For example, back in February 2019, a video emerged online that appeared to show an Indian air strike against Islamic militants in Pakistan. However, upon further inspection, Snopes was able to determine that the footage actually came from a military simulation video game called ARMA 2. Similarly, when a U.S. drone strike killed Iranian Gen. Qassem Soleimani in Iraq in January 2020, we addressed rumors about a viral clip that was presented as showing the attack on Soleimani, but in fact originated with another video game.  

So, in February 2022, when widely shared social media posts appeared to show Ukrainian forces firing missiles at Russian artillery, in the context of the invasion, it grabbed our attention and prompted some digging. As it turned out, the video clip originated in yet another video game, this time ARMA 3 — the sequel of the game that gave rise to the fake Pakistani footage three years earlier. A different crisis on a different continent, but the same misinformation techniques.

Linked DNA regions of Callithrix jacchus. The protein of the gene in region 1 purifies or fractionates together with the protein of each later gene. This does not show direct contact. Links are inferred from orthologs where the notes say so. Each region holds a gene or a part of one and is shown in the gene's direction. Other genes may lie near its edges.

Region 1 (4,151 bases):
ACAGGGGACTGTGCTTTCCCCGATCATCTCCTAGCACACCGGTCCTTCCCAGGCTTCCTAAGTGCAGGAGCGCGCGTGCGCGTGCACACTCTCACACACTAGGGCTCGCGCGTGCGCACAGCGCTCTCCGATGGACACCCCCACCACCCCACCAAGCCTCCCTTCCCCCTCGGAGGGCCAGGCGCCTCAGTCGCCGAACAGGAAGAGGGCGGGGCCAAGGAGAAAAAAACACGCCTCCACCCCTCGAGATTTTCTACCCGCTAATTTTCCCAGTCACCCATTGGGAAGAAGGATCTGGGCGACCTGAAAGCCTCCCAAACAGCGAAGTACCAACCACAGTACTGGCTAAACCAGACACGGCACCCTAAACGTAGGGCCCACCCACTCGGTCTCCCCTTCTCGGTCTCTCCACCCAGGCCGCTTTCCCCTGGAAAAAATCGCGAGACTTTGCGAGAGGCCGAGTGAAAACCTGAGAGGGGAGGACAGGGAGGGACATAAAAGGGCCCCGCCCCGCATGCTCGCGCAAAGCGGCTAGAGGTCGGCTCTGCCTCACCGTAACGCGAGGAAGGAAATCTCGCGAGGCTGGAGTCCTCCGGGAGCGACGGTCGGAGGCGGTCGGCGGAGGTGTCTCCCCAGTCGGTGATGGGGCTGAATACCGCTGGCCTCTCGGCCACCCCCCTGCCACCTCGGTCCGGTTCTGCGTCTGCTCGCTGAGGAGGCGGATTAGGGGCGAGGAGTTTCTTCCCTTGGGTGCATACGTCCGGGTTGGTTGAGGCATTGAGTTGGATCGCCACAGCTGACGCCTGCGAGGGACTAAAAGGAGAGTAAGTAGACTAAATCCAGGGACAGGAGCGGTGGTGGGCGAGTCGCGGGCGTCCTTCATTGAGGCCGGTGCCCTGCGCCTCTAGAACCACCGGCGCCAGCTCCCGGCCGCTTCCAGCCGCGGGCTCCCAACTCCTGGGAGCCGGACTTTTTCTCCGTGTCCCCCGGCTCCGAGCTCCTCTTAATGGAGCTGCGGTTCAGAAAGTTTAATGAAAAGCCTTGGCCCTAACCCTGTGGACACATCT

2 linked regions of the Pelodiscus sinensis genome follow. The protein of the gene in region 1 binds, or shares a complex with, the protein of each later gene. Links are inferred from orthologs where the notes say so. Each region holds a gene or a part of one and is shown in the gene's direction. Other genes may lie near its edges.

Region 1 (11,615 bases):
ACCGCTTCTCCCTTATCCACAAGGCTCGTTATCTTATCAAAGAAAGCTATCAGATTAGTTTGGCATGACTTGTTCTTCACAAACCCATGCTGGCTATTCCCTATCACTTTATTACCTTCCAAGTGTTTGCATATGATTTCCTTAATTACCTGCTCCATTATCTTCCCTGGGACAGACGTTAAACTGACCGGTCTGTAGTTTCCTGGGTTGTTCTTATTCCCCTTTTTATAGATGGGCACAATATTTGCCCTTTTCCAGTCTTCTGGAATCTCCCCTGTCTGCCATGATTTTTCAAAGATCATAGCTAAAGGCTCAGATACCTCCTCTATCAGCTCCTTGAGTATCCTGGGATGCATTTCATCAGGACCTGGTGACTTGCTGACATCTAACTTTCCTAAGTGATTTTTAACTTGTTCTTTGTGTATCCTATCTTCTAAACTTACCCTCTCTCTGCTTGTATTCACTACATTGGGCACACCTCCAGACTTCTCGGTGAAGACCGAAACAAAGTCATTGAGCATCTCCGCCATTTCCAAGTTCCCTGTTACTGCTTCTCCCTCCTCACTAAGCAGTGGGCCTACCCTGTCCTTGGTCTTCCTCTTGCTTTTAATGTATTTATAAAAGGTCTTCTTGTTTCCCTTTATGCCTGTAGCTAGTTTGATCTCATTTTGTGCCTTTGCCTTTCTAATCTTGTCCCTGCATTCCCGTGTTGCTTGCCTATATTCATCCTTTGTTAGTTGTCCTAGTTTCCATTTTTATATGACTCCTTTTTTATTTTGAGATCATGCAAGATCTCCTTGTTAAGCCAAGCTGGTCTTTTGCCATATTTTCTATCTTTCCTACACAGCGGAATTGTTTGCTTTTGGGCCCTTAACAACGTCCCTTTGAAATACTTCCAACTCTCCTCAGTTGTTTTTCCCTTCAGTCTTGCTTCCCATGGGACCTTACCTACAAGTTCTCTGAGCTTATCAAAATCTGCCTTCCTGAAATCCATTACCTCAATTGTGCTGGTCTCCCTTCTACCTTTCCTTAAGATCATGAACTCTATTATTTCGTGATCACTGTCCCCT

On Feb. 25, we encountered a case of "art imitating life" when social media users enthusiastically shared a clip that appeared to show the "Ghost of Kyiv" — purportedly a Ukrainian fighter pilot responsible for shooting down six Russian military aircraft during the conflict. In reality, the fake footage came from Digital Combat Simulator, though its creator said it had been intended as a tribute to the legendary fighter pilot, whose exploits have not yet been confirmed as fact.

Troll Tropes: Sam Hyde and 'Bernie Gores'

Sam Hyde is an American comedian whose face and name, or variations of it, have been linked with mass shootings, terrorist attacks, and other major news events, for several years, as part of a protracted and now grimly predictable collective acts of trolling. Those acts are popular among the alt-right and far-right pseudo-satirical, "post-ironic" internet users who frequent online forums such as 4chan.

In November 2017, for example, such individuals — typically young men — delighted in promoting apparently earnest posts that named "Samir al-Hajid" (a crudely modified version of Hyde's name) as the suspected shooter in a mass shooting at a church in Sutherland Springs, Texas.

Trolls have also named Hyde as a suspect in several other mass shootings such as those in: Kalamazoo, Michigan; Las Vegas, Nevada; Orlando, Florida; and San Bernardino, California. In 2017, U.S. Rep. Vicente Gonzalez, D-Texas, inadvertently named Hyde as a suspect in the Sutherland Springs shooting, during a live interview with CNN.